Lyme disease is an epidemic. The CDC reports 300,000 new cases every year, and that’s only the ones that are diagnosed. We know that there are a lot of cases that go undiagnosed because Lyme testing is so unreliable, so the number of people who contract it every year is likely much higher. It is called “the great imitator” for good reason; its symptoms range far and wide, and can often be attributed to countless other conditions. And when you take into account the many co-infections of Lyme disease (borrelia burgdorferi), we’re left with an unlimited combination of symptoms that stump most general practitioners and even some specialists.
So what are co-infections? The best way to describe this is by saying that ticks are like dirty needles. They can be harboring over 200 different infections microorganisms, which many of which we haven’t been able to study in enough detail yet. And since so many haven’t been studied enough, there aren’t any reliable tests for them.
Basically what this means for us is that if we are unfortunate enough to get bitten by a tick, you’ve likely got way more than Lyme on your hands to worry about.
These are the basic, most frequently occurring co-infections of Lyme disease that are often seen on tests.
Co-infections of Lyme Disease
Mycoplasma – This is the most common co-infection, found in about 75% of Lyme cases. It’s got a lot in common with Borrelia, in that it is also difficult to diagnose, lives inside white blood cells, and causes a lot of inflammation. Up to 70% of people infected with it don’t show any symptoms, and it can resolve on its own against a healthy immune system.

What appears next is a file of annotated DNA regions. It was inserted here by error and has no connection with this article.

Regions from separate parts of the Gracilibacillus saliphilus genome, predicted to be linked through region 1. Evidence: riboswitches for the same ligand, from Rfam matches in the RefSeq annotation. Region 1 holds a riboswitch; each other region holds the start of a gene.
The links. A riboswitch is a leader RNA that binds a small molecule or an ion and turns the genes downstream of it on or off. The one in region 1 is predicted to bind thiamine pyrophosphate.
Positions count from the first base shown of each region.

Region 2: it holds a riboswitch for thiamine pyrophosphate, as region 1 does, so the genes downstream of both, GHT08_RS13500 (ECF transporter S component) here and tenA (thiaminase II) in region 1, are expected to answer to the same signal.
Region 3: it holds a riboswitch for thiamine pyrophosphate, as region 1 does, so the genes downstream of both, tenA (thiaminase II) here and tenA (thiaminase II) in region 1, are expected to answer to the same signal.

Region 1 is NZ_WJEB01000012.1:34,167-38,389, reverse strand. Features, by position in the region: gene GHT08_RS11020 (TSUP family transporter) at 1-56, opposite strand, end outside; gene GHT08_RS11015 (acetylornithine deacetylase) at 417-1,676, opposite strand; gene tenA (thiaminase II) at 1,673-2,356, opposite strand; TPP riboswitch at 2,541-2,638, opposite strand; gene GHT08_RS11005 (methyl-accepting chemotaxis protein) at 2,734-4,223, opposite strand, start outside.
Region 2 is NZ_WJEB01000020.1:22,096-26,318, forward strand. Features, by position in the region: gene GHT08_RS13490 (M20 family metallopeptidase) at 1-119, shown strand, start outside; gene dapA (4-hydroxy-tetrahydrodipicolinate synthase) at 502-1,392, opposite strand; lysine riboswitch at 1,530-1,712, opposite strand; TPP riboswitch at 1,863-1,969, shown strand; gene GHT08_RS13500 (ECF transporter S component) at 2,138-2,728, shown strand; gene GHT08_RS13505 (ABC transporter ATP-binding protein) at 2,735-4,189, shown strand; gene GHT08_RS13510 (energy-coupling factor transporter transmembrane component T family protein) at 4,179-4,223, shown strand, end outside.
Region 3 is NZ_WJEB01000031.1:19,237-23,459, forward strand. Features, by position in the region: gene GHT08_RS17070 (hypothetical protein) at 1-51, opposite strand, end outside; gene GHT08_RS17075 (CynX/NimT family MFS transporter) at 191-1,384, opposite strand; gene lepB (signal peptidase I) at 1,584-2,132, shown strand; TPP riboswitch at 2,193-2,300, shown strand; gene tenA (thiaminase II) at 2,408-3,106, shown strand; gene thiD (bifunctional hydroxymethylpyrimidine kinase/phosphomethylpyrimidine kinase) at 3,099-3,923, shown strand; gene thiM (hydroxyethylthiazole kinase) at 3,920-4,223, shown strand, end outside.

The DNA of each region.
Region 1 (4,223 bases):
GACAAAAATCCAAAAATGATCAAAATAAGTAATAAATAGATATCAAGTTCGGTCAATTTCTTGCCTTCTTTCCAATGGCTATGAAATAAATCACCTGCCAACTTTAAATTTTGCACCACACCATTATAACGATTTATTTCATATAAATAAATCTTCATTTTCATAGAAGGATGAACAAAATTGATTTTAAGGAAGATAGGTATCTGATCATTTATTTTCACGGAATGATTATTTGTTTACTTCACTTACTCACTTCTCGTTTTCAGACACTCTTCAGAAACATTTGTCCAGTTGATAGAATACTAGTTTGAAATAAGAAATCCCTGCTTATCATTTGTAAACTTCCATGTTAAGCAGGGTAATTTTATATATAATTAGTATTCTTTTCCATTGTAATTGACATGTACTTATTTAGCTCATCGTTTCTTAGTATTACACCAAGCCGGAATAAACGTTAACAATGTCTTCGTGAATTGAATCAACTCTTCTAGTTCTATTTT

Bartonella – This can occur in up to 50% of Lyme cases, and it lives in the lining of the blood vessels. It can cause circulatory problems, as well as blurred vision, numbness in the extremities, brain fog, balance problems, headaches, and tremors. One type of Bartonella is known as Cat Scratch Fever, which can also cause the ‘cat scratch’ rash.
Babesia – This co-infection is different than the others in that it’s not a bacteria; it’s a protozoan, and a distant cousin of malaria. It is not as prevalent as Bartonella or Mycoplasma though, and is usually seen in less than 20% of Lyme cases. It destroys red blood cells, and causes symptoms similar to the flu, but also causes shortness of breath (or air hunger), and joint pain. It can be dangerous for people without a spleen, and for the elderly and sick.
Ehrlichia, Anaplasma, and Rickettsia – These last three are seen in less than 5% of cases, but they are by far the most dangerous. Ehrlichia and Anaplasma both infect types of white blood cells, and Rickettsia (also known as Rocky Mountain Spotted Fever) infects the cells that line blood vessels. While some people don’t get many symptoms, others get very sick, very quickly. These ones should be treated aggressively.
So hopefully you understand by now why Lyme disease is so complex. When you take into account how inaccurate the testing is, the availability of successful treatments, and now the realization that there are hundreds of different co-infections of Lyme disease that produce similar symptoms; it’s no wonder that so many people are chronically ill, going from doctor to doctor, and desperate for some answers.
Next up in the series so you can continue learning Lyme: Living with Lyme Disease.
Have you had any experience with co-infections of Lyme disease?